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Homily for Solemnity of St. Benedict

March 21, 2012

March 21, 2012
1 Kings 19:16, 19-21
1 John 5:1-5
Luke 9:57-62

As a kid growing up on a farm, I was 15 years old when my father took me out into the field and taught me how to plow for the first time. He sat in the driver's seat of the tractor, and I was next to him. The plow, of course, was hooked up behind the tractor. Without me noticing what he was doing, he lined the tractor up with a tree way on the other side of the field.

He stood up, and had me sit in the driver's seat. He then proceeded to point out the tree on the other side of the field. He said: "If you want to make a straight line in a field, you must first find an object on the other side of the field and drive straight at that object."

As any nervous 15-year-old, I slowly put the tractor in gear. I put the plow down into the ground and proceeded to move forward. Of course, I immediately turned around to see what was behind me and, in doing so, I turned the steering wheel of the tractor. My father grabbed the steering wheel and reminded me to keep my eyes on the tree so as to make a straight line.

I took my eyes off the tree in the field because I was worried about what was happening at that present moment, that is, what was happening behind me. The tree seemed so far off, and it seemed as though taking my eyes off the tree even for a second would not make that big of a difference.

It is so easy for us to become bored with our lives to the point that we become nonchalant as we cross the fields of our lives. We begin to watch the birds in the sky or what another farmer is doing in his own field. We forget about Christ. We forget that our journey in this life is to get to live with Him in the next.

The Gospel tells us that "No one who sets a hand to the plow and looks to what was left behind is fit for the Kingdom of God." As in farming, we have landmarks in our own life toward which we focus to keep us in line. In life we are to follow Christ. We are to fix our gaze on Him who is the Tree of Life, and not turn our eyes away from him.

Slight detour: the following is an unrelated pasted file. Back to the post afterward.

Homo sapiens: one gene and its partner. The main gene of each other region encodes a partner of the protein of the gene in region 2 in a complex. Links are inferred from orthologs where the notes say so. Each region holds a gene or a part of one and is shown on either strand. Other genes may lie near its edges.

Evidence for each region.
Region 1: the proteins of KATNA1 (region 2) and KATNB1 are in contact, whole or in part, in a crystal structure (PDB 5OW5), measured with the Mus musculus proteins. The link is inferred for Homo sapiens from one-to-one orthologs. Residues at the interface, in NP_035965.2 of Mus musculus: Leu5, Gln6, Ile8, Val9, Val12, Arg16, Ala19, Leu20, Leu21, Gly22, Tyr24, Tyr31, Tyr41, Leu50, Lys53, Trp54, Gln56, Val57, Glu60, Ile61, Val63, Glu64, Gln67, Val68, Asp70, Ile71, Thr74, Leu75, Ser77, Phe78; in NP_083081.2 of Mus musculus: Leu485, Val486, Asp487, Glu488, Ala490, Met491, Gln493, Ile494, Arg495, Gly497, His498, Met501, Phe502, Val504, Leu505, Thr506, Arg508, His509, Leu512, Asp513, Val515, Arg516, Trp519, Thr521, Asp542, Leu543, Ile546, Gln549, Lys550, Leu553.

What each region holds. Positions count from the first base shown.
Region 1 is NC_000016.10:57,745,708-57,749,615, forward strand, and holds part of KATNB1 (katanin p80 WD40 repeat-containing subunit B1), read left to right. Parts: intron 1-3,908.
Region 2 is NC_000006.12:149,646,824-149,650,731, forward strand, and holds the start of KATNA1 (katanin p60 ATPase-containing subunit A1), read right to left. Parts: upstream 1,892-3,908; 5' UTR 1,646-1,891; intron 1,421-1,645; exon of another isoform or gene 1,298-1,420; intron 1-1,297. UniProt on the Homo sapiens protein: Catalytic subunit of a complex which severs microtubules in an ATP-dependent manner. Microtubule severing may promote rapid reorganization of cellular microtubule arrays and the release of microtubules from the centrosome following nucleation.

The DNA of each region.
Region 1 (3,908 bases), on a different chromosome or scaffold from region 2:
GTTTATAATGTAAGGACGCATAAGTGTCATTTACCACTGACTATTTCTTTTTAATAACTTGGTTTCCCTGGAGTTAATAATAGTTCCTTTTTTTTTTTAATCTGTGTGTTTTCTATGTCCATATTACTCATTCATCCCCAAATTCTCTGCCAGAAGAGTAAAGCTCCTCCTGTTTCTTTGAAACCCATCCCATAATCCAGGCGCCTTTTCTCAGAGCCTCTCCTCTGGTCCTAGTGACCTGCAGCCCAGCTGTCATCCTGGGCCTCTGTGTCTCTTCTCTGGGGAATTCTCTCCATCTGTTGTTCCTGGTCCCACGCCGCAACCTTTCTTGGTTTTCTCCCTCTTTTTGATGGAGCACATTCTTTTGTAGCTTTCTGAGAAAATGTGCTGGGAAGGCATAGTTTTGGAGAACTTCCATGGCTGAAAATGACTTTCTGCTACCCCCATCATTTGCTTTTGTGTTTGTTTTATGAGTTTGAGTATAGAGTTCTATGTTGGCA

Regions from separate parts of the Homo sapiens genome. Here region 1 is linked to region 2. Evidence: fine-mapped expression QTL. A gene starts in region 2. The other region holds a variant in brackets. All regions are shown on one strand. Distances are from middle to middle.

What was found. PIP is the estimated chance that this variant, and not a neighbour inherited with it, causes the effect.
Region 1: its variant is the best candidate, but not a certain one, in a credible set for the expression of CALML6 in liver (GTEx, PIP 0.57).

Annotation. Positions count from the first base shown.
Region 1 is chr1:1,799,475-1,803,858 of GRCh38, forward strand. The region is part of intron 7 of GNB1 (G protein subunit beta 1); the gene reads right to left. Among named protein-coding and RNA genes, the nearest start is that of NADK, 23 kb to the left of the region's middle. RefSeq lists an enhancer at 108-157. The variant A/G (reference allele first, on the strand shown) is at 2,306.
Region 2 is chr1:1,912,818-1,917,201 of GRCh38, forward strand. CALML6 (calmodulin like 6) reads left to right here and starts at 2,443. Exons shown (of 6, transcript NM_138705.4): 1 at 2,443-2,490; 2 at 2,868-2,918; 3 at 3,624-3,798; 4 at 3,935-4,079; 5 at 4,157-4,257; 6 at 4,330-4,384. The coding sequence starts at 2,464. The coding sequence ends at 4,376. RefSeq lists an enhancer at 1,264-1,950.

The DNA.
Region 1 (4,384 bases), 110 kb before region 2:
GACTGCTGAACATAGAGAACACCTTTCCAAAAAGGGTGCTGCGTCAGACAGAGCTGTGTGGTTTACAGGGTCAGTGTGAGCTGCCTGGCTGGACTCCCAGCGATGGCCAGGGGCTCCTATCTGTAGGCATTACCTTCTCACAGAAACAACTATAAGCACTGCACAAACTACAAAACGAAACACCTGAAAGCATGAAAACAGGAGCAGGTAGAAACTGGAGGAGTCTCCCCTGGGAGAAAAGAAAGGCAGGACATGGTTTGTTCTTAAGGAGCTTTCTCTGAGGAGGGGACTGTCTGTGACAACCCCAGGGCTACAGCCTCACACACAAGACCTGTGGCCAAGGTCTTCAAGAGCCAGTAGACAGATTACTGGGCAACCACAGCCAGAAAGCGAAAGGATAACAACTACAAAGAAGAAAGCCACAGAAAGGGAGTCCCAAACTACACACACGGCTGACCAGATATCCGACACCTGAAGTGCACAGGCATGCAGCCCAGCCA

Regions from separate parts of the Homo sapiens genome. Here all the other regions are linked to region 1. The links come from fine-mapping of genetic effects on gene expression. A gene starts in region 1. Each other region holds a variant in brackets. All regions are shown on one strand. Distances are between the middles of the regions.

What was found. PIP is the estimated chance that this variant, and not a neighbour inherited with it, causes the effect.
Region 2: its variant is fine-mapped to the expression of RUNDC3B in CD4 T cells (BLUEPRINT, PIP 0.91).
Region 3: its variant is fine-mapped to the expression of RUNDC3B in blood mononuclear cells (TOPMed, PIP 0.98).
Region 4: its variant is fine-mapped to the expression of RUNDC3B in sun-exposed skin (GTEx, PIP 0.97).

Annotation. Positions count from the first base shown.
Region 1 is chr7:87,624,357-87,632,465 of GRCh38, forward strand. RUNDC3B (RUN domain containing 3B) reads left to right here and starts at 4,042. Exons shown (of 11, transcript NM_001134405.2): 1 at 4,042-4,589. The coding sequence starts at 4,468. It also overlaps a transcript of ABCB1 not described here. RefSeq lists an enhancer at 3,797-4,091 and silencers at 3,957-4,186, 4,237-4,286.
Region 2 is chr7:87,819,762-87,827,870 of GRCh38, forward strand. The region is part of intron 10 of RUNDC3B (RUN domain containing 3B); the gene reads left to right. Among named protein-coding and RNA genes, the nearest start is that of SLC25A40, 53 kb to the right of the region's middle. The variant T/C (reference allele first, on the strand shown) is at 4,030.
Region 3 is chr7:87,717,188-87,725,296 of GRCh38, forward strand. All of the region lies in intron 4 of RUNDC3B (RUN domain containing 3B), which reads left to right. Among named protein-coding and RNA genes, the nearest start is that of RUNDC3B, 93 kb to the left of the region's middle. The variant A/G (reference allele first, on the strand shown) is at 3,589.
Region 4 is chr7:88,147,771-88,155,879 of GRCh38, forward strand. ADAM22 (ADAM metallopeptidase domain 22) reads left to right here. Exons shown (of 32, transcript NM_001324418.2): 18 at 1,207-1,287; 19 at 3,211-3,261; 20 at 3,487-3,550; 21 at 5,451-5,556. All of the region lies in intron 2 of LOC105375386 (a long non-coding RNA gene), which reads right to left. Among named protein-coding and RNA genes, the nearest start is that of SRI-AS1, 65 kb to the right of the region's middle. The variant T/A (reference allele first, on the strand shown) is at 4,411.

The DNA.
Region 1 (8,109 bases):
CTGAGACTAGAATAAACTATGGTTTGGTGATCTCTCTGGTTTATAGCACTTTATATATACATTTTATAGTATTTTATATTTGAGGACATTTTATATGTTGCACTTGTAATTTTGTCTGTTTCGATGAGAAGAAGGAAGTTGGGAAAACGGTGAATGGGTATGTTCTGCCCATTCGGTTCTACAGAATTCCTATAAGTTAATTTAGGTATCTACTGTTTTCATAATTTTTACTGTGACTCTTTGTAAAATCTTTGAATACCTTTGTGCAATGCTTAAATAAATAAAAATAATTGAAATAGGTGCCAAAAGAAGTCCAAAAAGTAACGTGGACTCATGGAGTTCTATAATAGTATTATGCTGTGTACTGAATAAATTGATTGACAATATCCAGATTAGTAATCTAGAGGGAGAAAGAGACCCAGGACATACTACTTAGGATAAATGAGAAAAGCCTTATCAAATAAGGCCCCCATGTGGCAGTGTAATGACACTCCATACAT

The stained glass window in the northwest corner of the Abbey Church has the tree of life growing up into the cross upon which Jesus Christ hung. We, as Christians, find our life and our salvation through the Paschal Mystery. The problem is that we can so easily become distracted with the things of the world and take our eyes off Christ.

St. Benedict started his journey in life by going to study in Rome. He put his plow in the ground and found that he could not fix his gaze on Christ with all the distractions and sin around him. So he left the city of Rome and climbed a mountain just outside of Subiaco. He stayed in a cave for three years with his eyes fixed on Christ. 

With his eyes fixed on Christ, he was able to write a Rule for monks that would be a guide for them to fix their gaze on Christ. He says in the Prologue: "Do not be daunted immediately by fear and run away from the road that leads to salvation. It is bound to be narrow at the outset. But as we progress in this way of life and in faith, we shall run on the path of God's commandments, our hearts overflowing with the inexpressible delight of love" (Prol. 48-49).

St. Benedict knows that the outset of our spiritual journey will be narrow. He knows that we are going to be the young kid who is compelled to turn away from God. St. Benedict also knows that if we follow God's commands, we will be able to RUN, to run with inexpressible delight.

We may be asking ourselves how this can be done; it is done by an act of faith that we put the plow into the ground and move forward. Blessed Guerric of Igny says: "Brethren, if we push God behind our backs as if we had no faith, so that putting aside fear of him we fix our attention rather on empty things; in what way do we think he will look on us? He will look on us, but with what sort of gaze?" (Sermon 25:6). 

My brothers and sisters, as we till the soil of our own hearts, are we focused on Christ or are we focused on the things of the world? Have we cast God aside or have we fixed our gaze on Him? As we continue on our Lenten journey, may we fix our gaze on Christ, and so prepare ourselves to celebrate with great joy the holy season of Easter.